Child & Adolescent Nursing

The course provided instruction in advanced nursing roles and functions applied to health promotion, health maintenance, health restoration, habilitation, and rehabilitation of infants, children, and adolescents with existing or potential health problems; critical thinking used to assess, diagnose, intervene, and promote continuity of care with clients of these ages irrespective of setting.  My clinical experience was at the Children’s Center in Greenwood, SC.

Total Patients: 270

  • 28 URI
  • 46 well visits (immunizations, screenings)
  • 7 asthma
  • 2 roseola
  • 7 otitis media
  • 8 influenza
  • 5 strep throat
  • 2 sinusitis
  • 1 pneumonia
  • 2 constipation
  • 5 ADHD
  • 1 erythema toxicans
  • 1 UTI
  • 1 nephrosis
  • 1 cat scratch fever
  • 1 scabies
  • 3 croup
  • 1 mono
  • 2 allergic rhinitis
  • 3 GERD
  • 2 umbilical hernia
  • 2 sexual abuse
  • 2 suture removal
  • 1 tinea versicolor
  • 1 erythema multiforme
  • 1 shingles
  • 2 sleep apnea
  • 4 tinea capitis
  • 15 pre-school physicals
  • 9 rashes


Cheryl Platt, PNP

Child & Adolescent Daily Patient Logs:

Preceptor Evaluation: 

Course Project:

Protocol for Roseola

Definition:  Acute viral infection caused by the human herpesvirus -6 (HHV-6) that primarily occurs in children under 3 years of age. Pathogenesis:  Children become infected by asymptomatic shedding of the virus in oral, nasal, or conjunctival secretions.  Incubation period ranges from 5-15 days.  Children are contagious during the febrile phase before the appearance of the exanthem (rash).

Symptomatic Presentation:

  • Acute onset of prodromal fever lasting 3-7 days.  Fever usually between 101˚F (83.3˚C) – 103˚F (39.5˚C).   Fever of 106˚F (41˚C) may cause febrile seizures.
  • Mild adenopathy of the cervical and posterior occipital areas.
  • Inflamed tympanic membranes without bulging or effusion.
  • URI symptoms:  rhinitis, sore throat with small maculopapular lesions on the soft palate and uvula.
  • Abrupt resolution of fever and eruption of rash on trunk spreading to face and extremities.  The maculopapular rash is discrete, rose-colored pink, 2-3 mm in diameter, fades on pressure, rarely coalesces (fuses)  and lasts only one or two days.

Physical Examination:

  • Measure vital signs.  Note sudden increased temperature.
  • Assess for lethargy (possible encephalitis) and respiratory distress.
  • Inspect skin for rash.  See table for comparison of skin eruptions similar to roseola.
  • Note other symptoms such as coryza, cough, patches on throat, watery eyes to rule out other viral conditions.  Maculopapular lesions present on soft palate & uvula with roseola.
  • Assess neck for nuchal rigidity (possible meningitis) and adenopathy.  Adenopathy present with roseola.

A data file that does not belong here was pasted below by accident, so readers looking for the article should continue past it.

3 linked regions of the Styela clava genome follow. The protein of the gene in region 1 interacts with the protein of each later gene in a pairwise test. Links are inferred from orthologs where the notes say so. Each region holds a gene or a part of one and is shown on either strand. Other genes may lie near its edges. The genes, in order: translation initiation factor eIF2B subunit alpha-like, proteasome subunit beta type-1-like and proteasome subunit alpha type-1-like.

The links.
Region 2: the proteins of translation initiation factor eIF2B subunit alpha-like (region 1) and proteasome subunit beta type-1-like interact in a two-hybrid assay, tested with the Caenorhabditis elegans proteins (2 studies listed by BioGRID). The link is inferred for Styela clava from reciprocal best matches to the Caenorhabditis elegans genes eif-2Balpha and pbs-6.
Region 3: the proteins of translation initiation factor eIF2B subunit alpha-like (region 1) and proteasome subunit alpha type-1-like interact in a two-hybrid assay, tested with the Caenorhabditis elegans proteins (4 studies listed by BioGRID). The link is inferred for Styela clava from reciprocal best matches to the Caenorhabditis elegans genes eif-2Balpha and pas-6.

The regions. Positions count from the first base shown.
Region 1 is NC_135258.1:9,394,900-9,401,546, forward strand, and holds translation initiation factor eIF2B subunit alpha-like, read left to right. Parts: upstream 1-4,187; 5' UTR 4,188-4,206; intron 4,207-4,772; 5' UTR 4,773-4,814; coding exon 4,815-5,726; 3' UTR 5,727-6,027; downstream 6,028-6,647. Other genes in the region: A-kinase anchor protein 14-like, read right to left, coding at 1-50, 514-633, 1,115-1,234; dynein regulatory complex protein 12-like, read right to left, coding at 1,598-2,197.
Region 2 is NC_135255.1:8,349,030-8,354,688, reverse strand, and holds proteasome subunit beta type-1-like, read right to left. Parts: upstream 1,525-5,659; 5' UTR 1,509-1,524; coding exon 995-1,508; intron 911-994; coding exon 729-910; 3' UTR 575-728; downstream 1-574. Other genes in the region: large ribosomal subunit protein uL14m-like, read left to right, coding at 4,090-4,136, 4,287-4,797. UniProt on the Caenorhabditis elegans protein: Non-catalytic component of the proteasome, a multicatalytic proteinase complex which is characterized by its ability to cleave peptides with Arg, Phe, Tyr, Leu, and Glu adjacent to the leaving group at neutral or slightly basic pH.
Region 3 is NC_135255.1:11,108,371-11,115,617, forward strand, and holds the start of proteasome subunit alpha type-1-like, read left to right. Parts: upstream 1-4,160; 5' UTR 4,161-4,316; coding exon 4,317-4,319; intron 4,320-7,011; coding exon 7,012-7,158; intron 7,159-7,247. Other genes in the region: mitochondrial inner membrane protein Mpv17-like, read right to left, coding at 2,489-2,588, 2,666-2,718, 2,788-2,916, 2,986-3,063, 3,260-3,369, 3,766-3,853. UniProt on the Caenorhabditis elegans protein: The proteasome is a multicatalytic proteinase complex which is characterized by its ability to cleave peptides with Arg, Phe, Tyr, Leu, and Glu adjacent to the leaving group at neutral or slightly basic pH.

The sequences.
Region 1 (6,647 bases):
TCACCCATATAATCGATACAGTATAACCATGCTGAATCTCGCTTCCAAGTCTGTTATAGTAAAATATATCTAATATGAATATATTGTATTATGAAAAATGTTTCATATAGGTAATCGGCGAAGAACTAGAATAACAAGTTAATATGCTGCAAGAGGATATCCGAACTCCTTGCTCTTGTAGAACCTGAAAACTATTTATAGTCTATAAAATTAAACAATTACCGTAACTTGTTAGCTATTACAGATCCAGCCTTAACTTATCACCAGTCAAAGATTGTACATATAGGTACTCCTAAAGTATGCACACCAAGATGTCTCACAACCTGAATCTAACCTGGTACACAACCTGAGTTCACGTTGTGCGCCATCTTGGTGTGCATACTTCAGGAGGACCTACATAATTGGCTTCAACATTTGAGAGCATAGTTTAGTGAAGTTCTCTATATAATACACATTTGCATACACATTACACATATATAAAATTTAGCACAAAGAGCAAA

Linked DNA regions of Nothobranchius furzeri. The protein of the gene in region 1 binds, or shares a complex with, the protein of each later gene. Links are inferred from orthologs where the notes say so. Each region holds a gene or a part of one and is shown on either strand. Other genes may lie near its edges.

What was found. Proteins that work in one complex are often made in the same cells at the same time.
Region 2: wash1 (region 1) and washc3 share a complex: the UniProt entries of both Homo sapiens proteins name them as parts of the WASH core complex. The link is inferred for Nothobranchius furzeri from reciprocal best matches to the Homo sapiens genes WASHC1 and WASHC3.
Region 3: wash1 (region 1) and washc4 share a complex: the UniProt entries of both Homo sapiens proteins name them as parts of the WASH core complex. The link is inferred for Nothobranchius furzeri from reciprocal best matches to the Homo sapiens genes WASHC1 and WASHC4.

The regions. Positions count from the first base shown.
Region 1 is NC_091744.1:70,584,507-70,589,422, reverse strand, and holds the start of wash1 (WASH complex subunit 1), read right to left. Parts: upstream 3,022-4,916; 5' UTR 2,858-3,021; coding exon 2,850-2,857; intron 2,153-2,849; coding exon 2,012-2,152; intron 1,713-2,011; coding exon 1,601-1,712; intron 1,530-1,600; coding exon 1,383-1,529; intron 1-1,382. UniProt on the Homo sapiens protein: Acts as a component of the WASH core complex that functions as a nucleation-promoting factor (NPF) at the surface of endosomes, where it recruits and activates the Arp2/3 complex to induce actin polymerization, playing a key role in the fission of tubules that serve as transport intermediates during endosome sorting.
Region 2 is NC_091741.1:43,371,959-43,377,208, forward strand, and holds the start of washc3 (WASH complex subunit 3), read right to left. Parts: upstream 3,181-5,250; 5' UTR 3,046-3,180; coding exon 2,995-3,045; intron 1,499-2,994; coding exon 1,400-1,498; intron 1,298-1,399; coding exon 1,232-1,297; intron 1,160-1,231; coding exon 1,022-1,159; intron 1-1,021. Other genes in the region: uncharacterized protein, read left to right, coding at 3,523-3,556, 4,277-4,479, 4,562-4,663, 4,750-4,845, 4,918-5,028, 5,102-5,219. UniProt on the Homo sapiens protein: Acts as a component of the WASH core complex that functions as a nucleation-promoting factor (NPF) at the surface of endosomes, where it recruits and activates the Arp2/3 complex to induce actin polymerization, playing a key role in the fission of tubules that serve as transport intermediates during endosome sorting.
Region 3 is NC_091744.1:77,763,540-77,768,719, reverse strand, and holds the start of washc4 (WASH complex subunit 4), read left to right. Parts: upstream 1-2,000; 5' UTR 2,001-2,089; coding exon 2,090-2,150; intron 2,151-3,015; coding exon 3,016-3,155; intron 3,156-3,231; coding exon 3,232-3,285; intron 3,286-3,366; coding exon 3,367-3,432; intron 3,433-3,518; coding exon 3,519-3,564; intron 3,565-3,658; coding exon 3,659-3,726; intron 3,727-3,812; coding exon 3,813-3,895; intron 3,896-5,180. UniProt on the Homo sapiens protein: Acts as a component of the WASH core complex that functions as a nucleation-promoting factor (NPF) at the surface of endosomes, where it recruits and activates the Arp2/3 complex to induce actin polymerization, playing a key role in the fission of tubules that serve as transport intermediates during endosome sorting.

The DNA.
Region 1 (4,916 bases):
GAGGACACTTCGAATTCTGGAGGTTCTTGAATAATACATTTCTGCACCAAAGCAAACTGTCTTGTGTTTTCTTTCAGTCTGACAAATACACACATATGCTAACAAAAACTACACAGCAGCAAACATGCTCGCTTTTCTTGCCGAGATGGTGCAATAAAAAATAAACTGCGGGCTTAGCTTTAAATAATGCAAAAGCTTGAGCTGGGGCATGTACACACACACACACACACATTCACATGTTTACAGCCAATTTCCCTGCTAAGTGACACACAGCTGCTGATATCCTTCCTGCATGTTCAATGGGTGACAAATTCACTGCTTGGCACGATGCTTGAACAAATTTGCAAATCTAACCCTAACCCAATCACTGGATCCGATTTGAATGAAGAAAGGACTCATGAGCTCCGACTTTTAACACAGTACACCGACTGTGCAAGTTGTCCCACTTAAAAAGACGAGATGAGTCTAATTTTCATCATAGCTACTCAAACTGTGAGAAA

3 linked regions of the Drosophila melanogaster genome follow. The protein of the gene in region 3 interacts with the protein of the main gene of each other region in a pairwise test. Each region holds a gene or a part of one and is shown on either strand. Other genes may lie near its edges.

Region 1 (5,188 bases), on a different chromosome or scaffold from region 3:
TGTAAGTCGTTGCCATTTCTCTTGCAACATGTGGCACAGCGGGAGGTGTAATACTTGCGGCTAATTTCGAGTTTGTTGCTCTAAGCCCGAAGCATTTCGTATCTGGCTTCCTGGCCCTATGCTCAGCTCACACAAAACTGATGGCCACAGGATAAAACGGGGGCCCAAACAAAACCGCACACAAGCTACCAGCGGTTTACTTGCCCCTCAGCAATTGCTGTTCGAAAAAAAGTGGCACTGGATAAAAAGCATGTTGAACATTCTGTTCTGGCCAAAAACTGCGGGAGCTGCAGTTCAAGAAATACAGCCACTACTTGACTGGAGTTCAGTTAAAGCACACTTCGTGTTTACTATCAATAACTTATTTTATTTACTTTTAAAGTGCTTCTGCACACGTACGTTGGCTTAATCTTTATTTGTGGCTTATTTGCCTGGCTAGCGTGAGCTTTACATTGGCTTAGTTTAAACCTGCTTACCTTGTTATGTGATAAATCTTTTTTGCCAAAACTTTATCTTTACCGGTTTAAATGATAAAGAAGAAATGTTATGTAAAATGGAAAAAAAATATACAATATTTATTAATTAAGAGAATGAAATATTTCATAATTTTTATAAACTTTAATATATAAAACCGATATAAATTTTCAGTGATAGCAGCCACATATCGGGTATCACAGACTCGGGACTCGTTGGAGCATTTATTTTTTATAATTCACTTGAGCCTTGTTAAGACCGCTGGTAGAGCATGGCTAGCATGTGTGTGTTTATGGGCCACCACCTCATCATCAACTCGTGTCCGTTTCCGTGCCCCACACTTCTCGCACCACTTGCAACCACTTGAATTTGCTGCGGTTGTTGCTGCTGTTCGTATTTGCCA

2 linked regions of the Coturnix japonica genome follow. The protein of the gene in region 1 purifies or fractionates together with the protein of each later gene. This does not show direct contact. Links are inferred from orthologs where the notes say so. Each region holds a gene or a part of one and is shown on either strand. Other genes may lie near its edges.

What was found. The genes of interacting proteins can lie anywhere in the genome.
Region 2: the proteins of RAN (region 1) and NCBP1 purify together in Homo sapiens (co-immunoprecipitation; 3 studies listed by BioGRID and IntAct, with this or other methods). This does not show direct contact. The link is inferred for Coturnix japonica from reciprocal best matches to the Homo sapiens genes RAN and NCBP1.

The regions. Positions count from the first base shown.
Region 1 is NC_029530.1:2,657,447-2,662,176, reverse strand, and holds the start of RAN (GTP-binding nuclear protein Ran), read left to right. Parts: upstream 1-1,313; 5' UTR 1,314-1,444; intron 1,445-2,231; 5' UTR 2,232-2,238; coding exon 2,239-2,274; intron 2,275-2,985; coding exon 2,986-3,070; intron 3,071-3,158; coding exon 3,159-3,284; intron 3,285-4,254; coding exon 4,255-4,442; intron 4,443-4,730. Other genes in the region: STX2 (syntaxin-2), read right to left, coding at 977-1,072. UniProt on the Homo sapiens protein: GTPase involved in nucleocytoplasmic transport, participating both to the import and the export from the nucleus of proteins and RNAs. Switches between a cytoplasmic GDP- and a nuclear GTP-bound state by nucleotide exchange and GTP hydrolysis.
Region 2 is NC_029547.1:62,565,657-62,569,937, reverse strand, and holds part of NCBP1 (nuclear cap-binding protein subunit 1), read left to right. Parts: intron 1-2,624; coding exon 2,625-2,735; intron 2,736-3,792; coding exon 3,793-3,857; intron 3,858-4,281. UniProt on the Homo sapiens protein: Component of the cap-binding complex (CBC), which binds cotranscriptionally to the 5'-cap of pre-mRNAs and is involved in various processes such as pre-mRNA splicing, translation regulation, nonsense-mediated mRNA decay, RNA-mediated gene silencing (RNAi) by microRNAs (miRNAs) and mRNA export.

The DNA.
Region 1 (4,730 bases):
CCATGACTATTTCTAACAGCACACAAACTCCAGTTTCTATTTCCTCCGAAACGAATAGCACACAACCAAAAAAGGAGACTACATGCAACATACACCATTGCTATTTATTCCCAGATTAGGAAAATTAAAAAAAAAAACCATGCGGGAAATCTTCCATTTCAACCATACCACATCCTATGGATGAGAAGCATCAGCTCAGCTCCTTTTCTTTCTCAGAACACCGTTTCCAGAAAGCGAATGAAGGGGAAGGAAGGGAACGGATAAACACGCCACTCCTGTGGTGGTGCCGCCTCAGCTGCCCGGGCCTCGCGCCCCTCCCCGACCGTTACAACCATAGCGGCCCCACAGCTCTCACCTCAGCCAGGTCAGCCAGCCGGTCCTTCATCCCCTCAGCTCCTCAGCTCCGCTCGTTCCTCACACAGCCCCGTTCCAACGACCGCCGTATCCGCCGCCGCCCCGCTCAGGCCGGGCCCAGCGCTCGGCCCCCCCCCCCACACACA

• Auscultate heart and lungs.  Normal findings are present with roseola.
  • No diagnostic tests needed unless diagnosis is uncertain.  May consider serology test to document rise in antibody titer for HHV-6 (Burns, 511).

Supportive Treatments:

  • Encourage fluids to prevent dehydration from high fever.
  • Acetaminophen 10-15mg/kg PO/PR q 4-6h prn for fever >101˚F.  Not to exceed 4 grams (4,000mg)/24h.

Patient Education:

  • Reassure parents that the high fever does not mean a serious disease.  Fevers lasting more than 7 days need to return for follow-up treatment.
  • Return for further evaluation if child is lethargic, poor fluid intake, cough, and is irritable.  These symptoms suggest another disease process other than roseola.


Roseola: Discrete, rose-colored maculopapular rash, 2-3mm, begins on trunk and spreads to face and extremities, follows acute fever.
Scarlet Fever: Diffuse, red sandpaper-like eruptions measuring 1-2 mm. Follows infection of Group A beta-hemolytic streptococcus.
Pityriasis Rosea-Like Rash: Generalized discrete and confluent round to oval 1-3 mm., red with annular papules and plaques. Typical of drug reaction.
Rubella/German Measles: Pink, maculopapular eruption which begins on the face and spreads to trunk and extremities.
Rubeola/Measles: Diffuse red popular eruptions with confluence on face that spread over 3 days to the trunk and extremities. Serologic studies are positive for measles. Koplik’s spots.

Burns, C., Dunn, A., Brady, M., Barber, N., & Blosser, C. (2009). Pediatric primary care (4th ed.).  St. Louis:        

     Saunders Elsevier, 510-511.
 Uphold, C., & Graham, M. (2003). Clinical guidelines in family practice (4th ed.). Gainesville, FL: Barmarrae
     Book, Inc., 238-239.